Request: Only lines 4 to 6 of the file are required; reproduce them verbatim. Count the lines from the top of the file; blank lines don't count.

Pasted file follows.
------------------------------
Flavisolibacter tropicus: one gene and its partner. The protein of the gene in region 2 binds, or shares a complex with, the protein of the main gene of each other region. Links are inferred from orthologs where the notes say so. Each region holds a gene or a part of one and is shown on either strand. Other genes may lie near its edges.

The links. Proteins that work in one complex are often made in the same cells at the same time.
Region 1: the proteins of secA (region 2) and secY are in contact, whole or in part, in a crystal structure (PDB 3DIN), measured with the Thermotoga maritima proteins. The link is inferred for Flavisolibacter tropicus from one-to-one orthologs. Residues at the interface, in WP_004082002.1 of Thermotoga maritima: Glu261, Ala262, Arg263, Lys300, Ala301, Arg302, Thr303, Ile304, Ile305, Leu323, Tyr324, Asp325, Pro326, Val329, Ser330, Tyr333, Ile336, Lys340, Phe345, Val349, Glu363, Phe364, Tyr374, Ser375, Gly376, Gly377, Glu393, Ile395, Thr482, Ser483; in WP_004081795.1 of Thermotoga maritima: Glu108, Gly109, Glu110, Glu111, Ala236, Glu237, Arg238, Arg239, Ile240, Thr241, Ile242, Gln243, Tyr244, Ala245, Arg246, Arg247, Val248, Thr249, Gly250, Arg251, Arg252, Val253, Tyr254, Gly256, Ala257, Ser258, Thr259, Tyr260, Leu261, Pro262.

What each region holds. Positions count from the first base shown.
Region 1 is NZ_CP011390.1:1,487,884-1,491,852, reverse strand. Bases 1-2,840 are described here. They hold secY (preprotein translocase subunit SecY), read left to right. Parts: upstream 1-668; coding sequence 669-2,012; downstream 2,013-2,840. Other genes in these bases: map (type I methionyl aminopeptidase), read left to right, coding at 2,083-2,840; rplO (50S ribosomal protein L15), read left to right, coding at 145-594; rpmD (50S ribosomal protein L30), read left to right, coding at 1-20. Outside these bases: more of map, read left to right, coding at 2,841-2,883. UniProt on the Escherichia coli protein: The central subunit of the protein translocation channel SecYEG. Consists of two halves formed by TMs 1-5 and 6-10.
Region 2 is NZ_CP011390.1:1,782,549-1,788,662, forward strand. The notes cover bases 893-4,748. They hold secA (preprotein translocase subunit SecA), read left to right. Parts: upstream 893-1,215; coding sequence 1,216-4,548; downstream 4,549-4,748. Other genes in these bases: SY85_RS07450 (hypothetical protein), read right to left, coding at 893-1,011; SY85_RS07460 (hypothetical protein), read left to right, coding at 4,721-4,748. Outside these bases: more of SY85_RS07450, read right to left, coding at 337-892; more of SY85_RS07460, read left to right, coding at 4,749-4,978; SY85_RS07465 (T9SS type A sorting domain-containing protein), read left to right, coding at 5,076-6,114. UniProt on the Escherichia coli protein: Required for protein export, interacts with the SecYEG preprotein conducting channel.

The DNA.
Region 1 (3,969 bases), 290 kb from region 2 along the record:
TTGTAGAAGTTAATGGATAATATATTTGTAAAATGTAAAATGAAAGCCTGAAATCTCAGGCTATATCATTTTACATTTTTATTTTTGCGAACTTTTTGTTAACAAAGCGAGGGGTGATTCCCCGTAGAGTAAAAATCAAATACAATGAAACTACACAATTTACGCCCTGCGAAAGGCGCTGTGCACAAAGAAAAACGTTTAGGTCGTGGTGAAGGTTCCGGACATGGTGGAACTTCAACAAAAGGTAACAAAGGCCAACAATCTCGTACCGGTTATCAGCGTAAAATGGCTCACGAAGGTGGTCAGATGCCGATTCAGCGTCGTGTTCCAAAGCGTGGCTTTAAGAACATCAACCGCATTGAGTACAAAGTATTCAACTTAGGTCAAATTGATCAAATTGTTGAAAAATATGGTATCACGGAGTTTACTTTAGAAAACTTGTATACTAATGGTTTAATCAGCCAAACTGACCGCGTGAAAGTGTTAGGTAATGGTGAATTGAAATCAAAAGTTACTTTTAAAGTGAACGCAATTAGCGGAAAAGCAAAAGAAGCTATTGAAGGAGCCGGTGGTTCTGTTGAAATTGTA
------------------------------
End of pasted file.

What each region holds. Positions count from the first base shown.
Region 1 is NZ_CP011390.1:1,487,884-1,491,852, reverse strand. Bases 1-2,840 are described here. They hold secY (preprotein translocase subunit SecY), read left to right. Parts: upstream 1-668; coding sequence 669-2,012; downstream 2,013-2,840. Other genes in these bases: map (type I methionyl aminopeptidase), read left to right, coding at 2,083-2,840; rplO (50S ribosomal protein L15), read left to right, coding at 145-594; rpmD (50S ribosomal protein L30), read left to right, coding at 1-20. Outside these bases: more of map, read left to right, coding at 2,841-2,883. UniProt on the Escherichia coli protein: The central subunit of the protein translocation channel SecYEG. Consists of two halves formed by TMs 1-5 and 6-10.
Region 2 is NZ_CP011390.1:1,782,549-1,788,662, forward strand. The notes cover bases 893-4,748. They hold secA (preprotein translocase subunit SecA), read left to right. Parts: upstream 893-1,215; coding sequence 1,216-4,548; downstream 4,549-4,748. Other genes in these bases: SY85_RS07450 (hypothetical protein), read right to left, coding at 893-1,011; SY85_RS07460 (hypothetical protein), read left to right, coding at 4,721-4,748. Outside these bases: more of SY85_RS07450, read right to left, coding at 337-892; more of SY85_RS07460, read left to right, coding at 4,749-4,978; SY85_RS07465 (T9SS type A sorting domain-containing protein), read left to right, coding at 5,076-6,114. UniProt on the Escherichia coli protein: Required for protein export, interacts with the SecYEG preprotein conducting channel.